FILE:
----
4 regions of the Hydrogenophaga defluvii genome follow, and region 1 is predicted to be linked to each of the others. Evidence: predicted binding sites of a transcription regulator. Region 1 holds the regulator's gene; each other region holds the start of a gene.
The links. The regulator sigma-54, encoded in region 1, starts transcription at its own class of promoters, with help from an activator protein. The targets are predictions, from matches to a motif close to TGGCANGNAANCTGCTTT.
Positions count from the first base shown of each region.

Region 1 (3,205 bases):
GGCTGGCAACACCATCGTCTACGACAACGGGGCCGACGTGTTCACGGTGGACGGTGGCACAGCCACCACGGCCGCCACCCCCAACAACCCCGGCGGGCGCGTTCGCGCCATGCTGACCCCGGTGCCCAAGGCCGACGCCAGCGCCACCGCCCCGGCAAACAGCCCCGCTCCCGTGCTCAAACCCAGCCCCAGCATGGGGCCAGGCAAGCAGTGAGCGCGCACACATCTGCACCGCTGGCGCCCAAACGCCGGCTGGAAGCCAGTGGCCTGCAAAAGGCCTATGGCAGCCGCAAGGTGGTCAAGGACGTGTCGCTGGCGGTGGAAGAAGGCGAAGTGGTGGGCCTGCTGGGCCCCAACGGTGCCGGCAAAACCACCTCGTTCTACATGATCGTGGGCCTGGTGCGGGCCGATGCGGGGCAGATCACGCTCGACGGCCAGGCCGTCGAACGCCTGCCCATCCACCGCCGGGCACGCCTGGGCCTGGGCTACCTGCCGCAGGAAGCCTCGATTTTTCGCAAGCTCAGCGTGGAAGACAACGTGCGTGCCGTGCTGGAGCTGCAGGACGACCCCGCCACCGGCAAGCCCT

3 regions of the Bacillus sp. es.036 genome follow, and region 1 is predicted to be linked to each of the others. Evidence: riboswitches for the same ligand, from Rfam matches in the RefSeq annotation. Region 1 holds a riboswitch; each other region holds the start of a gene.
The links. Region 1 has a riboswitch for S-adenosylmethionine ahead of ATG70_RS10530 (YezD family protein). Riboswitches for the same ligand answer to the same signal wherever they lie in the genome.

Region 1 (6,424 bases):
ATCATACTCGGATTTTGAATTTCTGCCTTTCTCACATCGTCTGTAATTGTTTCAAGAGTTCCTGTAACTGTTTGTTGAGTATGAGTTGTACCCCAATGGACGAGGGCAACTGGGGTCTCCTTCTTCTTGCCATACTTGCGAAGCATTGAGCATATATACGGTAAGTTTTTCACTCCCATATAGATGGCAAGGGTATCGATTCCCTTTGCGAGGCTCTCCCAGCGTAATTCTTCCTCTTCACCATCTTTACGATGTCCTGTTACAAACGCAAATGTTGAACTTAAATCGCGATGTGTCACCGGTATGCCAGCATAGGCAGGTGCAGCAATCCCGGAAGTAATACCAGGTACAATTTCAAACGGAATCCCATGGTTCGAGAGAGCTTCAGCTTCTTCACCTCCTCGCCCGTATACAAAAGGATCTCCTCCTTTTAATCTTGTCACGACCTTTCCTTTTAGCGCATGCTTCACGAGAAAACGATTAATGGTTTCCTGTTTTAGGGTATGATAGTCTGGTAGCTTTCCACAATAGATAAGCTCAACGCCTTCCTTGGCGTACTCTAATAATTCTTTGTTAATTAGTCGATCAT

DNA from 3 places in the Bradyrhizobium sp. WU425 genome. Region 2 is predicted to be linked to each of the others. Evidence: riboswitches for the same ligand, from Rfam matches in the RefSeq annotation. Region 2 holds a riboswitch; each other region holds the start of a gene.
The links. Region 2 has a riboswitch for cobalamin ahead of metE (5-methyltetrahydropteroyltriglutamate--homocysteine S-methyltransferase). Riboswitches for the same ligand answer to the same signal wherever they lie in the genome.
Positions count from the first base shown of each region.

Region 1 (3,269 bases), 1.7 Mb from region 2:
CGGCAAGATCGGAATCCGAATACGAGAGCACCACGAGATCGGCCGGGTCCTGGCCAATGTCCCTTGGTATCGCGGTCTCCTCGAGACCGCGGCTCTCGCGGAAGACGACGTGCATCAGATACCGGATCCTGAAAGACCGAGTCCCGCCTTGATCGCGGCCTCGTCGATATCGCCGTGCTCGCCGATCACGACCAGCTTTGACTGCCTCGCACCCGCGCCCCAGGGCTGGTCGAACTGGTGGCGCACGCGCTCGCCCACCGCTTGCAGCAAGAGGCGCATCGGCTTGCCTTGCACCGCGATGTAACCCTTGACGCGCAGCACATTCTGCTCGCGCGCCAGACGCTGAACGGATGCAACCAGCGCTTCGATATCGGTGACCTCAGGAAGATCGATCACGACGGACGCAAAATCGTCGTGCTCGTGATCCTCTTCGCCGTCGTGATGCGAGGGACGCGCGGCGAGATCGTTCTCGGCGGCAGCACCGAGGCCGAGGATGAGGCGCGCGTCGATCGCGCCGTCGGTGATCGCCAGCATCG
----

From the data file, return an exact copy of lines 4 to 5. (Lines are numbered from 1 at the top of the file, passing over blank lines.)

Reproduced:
Region 1 (3,205 bases):
GGCTGGCAACACCATCGTCTACGACAACGGGGCCGACGTGTTCACGGTGGACGGTGGCACAGCCACCACGGCCGCCACCCCCAACAACCCCGGCGGGCGCGTTCGCGCCATGCTGACCCCGGTGCCCAAGGCCGACGCCAGCGCCACCGCCCCGGCAAACAGCCCCGCTCCCGTGCTCAAACCCAGCCCCAGCATGGGGCCAGGCAAGCAGTGAGCGCGCACACATCTGCACCGCTGGCGCCCAAACGCCGGCTGGAAGCCAGTGGCCTGCAAAAGGCCTATGGCAGCCGCAAGGTGGTCAAGGACGTGTCGCTGGCGGTGGAAGAAGGCGAAGTGGTGGGCCTGCTGGGCCCCAACGGTGCCGGCAAAACCACCTCGTTCTACATGATCGTGGGCCTGGTGCGGGCCGATGCGGGGCAGATCACGCTCGACGGCCAGGCCGTCGAACGCCTGCCCATCCACCGCCGGGCACGCCTGGGCCTGGGCTACCTGCCGCAGGAAGCCTCGATTTTTCGCAAGCTCAGCGTGGAAGACAACGTGCGTGCCGTGCTGGAGCTGCAGGACGACCCCGCCACCGGCAAGCCCT